42 Cal. St. P. Dom., 1661-1662, pp. 398, 408, 412, 418, 448 and passim.

43 Ibid., pp. 397, 411.

"Ibid., pp. 255, 287, 304, 307 and passim to 419. Pepys, v. d. June 1662. 45 Ibid., pp. 399, 400, 417.

4 Ibid., pp. 376, 408, 416, 543, 544, 548. The best account of the Dissenters' state of mind is to be found in a long letter, Cal. St. P. Dom., 1663-1664, p. 63. 47 Cal. St. P. Dom., 1661-1662, pp. 422-511 passim.

The revising of the entire list of deputy lieutenants and the reorganization of the militia under the late act proceeded slowly, and from every direction, especially in those places where local forces were most needed, the West, the Northwest and the City, came complaints of inefficient, dilatory and even disaffected militiamen.48


This was more serious in that strong opposition developed against the government policy in many places. The corporation commissioners met difficulties in districts as widely separated as Bristol, Norwich and Lancaster.49 In Chard they could not find enough honest men to carry on the government and the mayor asked that the town's charter be recalled.50 The hearth money officials were in like straits, London being especially stubborn against them.51 With this, as the summer wore on, the rumors of insurrection increased. In July instructions were issued to all lord lieutenants and deputy lieutenants to be on their guard against a republican rising,52 and from every direction warnings came to the administration of prospective disturbance.53 The government feared, not without reason, that some attempt might be made when the Act of Uniformity went into effect in August. In addition to the garrisoning of Chester, therefore, Shrewsbury and Coventry, troops were quartered in Axminster and Taunton.55 The day passed without disturbance, but the news which reached the government after the act took effect increased in volume and importance.56 Intercepted letters indicated that recruiting was in an advanced stage, and the situation seemed so serious that not merely were many arrests made of old officers but in Exeter, Plymouth and Portsmouth militia gathered and Exeter Castle was occupied for the King. Similar precautions were taken elsewhere, especially as evidence accumulated that a rising had been set for October 28.58 On that day 80 or 100 horsemen actually appeared in St. Albans,59 but no general movement resulted, and as the year drew to a close it seemed that, after all, the whole business was a figment of royalist imagination or a device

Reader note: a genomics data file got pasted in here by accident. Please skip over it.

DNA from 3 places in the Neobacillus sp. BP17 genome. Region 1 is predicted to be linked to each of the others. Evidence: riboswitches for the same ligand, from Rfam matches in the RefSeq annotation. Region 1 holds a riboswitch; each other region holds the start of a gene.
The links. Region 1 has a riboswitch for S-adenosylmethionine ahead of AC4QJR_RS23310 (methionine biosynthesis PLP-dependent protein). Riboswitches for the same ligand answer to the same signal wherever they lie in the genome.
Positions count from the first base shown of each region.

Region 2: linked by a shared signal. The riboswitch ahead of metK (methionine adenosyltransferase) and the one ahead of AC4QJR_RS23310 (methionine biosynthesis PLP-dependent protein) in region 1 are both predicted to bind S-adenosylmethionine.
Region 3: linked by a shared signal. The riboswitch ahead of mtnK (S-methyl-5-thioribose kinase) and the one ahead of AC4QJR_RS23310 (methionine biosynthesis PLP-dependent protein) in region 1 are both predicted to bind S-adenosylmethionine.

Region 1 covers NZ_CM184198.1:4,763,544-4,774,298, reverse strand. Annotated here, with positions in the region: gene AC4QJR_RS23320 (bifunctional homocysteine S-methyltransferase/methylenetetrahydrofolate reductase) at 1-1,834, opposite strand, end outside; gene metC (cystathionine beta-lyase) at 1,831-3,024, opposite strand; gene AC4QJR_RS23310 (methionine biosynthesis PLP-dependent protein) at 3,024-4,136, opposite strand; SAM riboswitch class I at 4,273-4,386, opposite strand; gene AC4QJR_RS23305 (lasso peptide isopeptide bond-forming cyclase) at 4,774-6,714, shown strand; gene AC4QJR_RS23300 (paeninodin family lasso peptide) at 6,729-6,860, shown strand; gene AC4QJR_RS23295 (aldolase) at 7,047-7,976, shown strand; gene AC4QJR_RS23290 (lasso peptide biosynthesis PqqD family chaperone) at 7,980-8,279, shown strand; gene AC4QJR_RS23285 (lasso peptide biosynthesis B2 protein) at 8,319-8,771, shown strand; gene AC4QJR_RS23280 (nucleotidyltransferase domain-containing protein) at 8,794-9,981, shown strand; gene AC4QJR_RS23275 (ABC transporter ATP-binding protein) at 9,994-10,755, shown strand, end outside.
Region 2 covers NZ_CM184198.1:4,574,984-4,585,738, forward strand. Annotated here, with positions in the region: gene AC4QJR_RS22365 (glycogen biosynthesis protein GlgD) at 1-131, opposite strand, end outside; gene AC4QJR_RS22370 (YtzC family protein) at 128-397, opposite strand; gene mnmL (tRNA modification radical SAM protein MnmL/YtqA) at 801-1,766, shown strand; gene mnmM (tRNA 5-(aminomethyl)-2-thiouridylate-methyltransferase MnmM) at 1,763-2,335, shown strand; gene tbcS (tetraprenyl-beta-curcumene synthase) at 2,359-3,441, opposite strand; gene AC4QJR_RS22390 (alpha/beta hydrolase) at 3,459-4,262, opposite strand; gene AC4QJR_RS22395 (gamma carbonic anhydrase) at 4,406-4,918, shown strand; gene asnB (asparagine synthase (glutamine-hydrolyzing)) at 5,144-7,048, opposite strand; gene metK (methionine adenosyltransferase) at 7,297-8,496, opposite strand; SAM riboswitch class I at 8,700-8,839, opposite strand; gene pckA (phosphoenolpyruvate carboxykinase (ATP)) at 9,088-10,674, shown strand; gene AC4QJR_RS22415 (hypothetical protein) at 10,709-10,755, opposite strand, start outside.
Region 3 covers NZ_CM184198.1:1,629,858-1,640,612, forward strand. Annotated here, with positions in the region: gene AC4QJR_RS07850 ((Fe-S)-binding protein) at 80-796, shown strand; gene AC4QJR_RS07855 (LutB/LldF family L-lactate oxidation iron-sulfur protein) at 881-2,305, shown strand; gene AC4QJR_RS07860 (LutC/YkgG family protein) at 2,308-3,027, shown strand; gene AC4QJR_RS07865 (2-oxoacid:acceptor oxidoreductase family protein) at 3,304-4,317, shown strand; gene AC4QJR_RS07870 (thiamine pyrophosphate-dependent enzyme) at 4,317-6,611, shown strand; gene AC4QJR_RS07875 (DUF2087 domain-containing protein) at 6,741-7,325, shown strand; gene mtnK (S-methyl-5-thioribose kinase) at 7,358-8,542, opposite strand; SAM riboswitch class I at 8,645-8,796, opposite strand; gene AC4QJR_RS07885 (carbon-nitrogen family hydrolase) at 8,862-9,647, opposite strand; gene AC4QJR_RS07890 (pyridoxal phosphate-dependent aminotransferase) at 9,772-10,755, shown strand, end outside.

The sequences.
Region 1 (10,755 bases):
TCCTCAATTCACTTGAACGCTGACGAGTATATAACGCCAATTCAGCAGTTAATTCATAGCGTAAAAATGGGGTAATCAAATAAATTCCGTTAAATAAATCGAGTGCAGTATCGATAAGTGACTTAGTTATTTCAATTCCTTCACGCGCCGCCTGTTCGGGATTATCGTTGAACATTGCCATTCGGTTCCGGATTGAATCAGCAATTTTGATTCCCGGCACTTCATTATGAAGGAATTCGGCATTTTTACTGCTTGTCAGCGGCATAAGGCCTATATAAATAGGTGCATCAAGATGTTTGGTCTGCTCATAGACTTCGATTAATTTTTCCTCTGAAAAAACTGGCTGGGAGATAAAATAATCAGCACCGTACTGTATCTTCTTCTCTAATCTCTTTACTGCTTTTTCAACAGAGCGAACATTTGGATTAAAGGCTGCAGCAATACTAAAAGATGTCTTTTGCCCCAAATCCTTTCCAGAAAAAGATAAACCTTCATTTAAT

48 Cal. St. P. Dom., 1661-1662, as above, and pp. 509-551 passim.

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of Anglican politicians, as the nonconformists maintained. Yet this was not wholly true. Sufficient evidence reached the government to make it fearful of an outbreak, and its precautions indicated its fears. If plots existed these measures had kept them from maturing. On the other hand if there were plotters they had eluded discovery. It was not from lack of energy that the government had failed to bring home to individuals the charge of conspiracy, nor for lack of information. From week to week, almost from day to day, prisoners and reports reached them. As one reads the mass of evidence that accumulated he wonders that the Council found time to do anything besides hunting down plots and plotters.60 The result was the same, rumors of risings and designs, scores of prisoners, hundreds of letters and warnings and informations, but no evidence on which men could be hanged. In their anxiety they did not neglect, if we may believe their enemies, the fomenting of false conspiracy to fathom the real one or provide victims for execution. August 24 and 28, September 2 and 3, and October 28, however, passed without serious disturbance, and though men spoke and wrote of "the late horrid design" the administration had obtained from all its activities nothing on which to base prosecutions much less executions.61